An interview with Abisha Uhl


It’s no secret that I’m a big fan of the all-girl Minneapolis based band, Sick of Sarah. SOS has provided music for both of my Logo shows (Brunch With Bridget, That Time of the Month), they’ve had their own tour diary right here on, and after seeing them perform live, I completely fell in love with these high energy rock goddesses.

Sick of Sarah is composed of five women: lead singer and guitarist Abisha Uhl, bass player Jamie Holm, guitarist Jessie Farmer, guitarist Katie Murphy and drummer Jessica Forsythe. The band is prepping for the release of their second album, 2205, which you can pre-order now or purchase in stores on Nov. 16.

I chatted it up with SOS frontwoman Abisha Uhl about the new album, her sexual identity and what it means to “make it” in music. What is different about your new album 2205, from your last album?

Abish Uhl: The difference between the first album and the new one is that we’ve matured musically. This album is much darker than the first one. Plus, the recording process was so much different. We had time to write in the studio and experiment with sounds. While people might think that 2205 is a lot mellower, we got to express ourselves in a deeper way on this one.

Lyrically I got really inspired by the Studio, Sonic Ranch, where we were recording in El Paso. It’s a huge studio complex in the middle of a pecan farm right on the Mexican border outside of El, Paso, TX. We tracked in the same studio that the Yeah Yeah Yeahs recorded their last album, It’s Blitz. As we all love that album, and had it on rotation in the van constantly during our tours, there was a fire and urgency that possessed all of us during the creative process.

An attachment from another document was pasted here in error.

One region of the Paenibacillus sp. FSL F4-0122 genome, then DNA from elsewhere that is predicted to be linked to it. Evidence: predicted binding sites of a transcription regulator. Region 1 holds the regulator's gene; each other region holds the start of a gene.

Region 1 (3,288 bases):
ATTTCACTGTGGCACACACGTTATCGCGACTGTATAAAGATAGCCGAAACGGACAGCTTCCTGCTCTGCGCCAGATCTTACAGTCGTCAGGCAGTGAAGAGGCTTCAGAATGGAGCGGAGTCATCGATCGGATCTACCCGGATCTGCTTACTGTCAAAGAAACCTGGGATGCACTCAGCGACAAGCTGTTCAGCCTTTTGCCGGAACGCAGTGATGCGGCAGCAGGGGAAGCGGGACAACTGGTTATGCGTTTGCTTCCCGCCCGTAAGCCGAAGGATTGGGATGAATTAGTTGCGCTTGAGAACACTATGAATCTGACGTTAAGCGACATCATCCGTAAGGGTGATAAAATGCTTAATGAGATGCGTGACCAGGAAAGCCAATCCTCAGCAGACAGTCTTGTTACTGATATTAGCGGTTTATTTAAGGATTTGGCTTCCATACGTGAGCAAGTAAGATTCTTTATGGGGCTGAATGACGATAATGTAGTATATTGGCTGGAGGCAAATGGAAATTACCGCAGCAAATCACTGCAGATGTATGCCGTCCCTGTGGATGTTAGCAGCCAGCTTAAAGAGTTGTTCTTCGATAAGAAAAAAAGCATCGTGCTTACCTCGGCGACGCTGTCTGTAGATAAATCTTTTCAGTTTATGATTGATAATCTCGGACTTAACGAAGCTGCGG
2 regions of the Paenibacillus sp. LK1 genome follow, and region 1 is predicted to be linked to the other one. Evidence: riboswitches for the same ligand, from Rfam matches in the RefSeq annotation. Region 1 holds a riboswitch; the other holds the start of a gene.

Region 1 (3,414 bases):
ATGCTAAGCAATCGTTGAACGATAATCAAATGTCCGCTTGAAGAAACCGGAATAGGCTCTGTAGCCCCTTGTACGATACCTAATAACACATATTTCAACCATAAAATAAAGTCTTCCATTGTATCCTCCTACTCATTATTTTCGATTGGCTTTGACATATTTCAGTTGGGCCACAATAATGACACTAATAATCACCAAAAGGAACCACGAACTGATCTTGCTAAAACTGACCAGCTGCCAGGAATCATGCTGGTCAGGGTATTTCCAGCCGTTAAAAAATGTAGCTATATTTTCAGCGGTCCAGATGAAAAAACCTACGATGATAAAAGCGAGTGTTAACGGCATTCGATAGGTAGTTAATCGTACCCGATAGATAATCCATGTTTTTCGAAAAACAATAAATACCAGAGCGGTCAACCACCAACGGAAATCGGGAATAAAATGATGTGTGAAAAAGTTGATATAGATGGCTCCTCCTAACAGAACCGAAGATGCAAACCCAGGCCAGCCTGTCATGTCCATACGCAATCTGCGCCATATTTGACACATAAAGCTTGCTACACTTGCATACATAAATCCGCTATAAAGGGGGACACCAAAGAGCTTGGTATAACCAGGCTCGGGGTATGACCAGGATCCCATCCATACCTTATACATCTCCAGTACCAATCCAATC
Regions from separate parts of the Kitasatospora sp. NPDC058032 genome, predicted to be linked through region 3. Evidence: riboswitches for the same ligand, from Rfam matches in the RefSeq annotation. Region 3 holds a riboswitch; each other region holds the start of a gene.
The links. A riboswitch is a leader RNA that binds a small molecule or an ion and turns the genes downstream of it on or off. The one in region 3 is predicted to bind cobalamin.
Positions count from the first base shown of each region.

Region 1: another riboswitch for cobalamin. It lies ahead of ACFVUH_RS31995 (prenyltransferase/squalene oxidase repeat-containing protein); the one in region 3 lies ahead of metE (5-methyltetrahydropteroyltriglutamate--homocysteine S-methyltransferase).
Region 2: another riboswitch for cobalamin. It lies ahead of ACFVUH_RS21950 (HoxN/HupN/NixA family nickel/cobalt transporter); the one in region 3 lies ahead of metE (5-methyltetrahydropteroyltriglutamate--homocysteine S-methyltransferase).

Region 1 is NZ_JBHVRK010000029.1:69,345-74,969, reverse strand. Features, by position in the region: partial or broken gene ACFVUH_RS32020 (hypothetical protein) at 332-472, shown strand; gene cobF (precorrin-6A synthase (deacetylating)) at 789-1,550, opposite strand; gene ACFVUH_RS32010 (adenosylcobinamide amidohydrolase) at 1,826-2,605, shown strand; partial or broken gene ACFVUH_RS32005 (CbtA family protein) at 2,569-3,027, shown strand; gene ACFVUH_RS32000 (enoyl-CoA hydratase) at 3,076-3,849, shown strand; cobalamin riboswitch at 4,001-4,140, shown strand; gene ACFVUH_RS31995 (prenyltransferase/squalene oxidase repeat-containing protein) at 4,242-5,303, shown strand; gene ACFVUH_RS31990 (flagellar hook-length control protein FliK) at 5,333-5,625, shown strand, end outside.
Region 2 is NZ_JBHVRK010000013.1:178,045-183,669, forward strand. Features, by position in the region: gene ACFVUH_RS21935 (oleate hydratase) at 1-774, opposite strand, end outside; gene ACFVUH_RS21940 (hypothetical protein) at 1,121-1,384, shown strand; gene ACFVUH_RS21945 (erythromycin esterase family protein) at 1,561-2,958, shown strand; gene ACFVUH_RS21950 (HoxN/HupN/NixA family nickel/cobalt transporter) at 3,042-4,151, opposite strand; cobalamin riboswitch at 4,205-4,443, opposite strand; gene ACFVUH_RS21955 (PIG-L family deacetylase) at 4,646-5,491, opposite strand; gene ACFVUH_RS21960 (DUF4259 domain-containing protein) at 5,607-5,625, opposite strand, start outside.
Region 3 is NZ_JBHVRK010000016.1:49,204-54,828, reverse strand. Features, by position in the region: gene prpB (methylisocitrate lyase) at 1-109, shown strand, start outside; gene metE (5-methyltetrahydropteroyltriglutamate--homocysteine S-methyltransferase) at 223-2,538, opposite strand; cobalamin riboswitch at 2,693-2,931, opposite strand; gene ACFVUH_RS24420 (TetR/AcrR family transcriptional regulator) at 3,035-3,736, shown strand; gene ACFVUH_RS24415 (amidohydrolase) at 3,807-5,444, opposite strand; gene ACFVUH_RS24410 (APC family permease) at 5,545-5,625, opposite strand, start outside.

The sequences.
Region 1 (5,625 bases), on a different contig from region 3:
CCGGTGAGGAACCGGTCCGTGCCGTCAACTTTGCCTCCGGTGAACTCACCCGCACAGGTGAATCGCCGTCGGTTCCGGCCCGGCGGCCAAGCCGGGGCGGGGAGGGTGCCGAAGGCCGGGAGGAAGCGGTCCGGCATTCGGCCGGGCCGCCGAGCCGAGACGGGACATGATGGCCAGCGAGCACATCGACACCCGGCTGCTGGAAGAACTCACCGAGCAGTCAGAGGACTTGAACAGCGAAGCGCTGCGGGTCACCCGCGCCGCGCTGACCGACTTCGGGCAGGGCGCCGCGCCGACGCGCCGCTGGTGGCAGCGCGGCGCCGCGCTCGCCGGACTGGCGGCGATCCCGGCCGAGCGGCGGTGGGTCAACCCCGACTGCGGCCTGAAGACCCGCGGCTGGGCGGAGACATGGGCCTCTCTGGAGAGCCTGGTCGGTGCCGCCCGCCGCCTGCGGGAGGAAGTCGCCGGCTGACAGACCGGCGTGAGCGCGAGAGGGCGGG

Only half of the songs were completely written when we got down there. We only had rough sketches of most of the songs, so there was a lot of work to do. We’re really proud of what we came up with and are all really excited to share it with everyone.

AE: What does 2205 stand for and who came up with the title?

AU: Jessie [Farmer] came up with 2205. 2205 is the house number at the house where we’ve been rehearsing for the last 5 years. It’s the main creative hub and party spot for the band. We’re all having 2205 tattooed on our wrist. Since the songs on the album were conceived in this location, it seemed appropriate and really marks this era of our lives.

AE: What is your ultimate goal as a musician?  What would it take for you to say, “We’ve made it!”?

AU: Jamie [Holm] says being on Saturday Night Live would mean that we’ve made it. But I’ll know we’ve made it when we’re financially secure, and when we have the ability to tour year round. We’d like to be able to tour all around the country, and the rest of the world, and know that there will be a rabid crowd waiting on the other side of the stage. We’ve had some real fun in the US over the last year, but with this record, we’d really like the chance to show the rest of the world what we’ve got.  A lot of fans in the UK have been sending us messages, and we’d like the opportunity to play in front of them soon. That would definitely give me a solid feeling of success.

AE: Have you ever had a moment where you wanted to throw in the towel, quit the band and get a “regular” job?  

AU: No, absolutely not. Never. That’s not an option for me. This is something that I’m very passionate about and giving up is not an option. This is the only thing that I feel that I could be really successful in. As impossible as it might seem to others, it seems completely possible to me. I enjoy nothing more than writing songs and performing them for appreciative audiences. Nothing else could ever make me feel as emotionally fulfilled.

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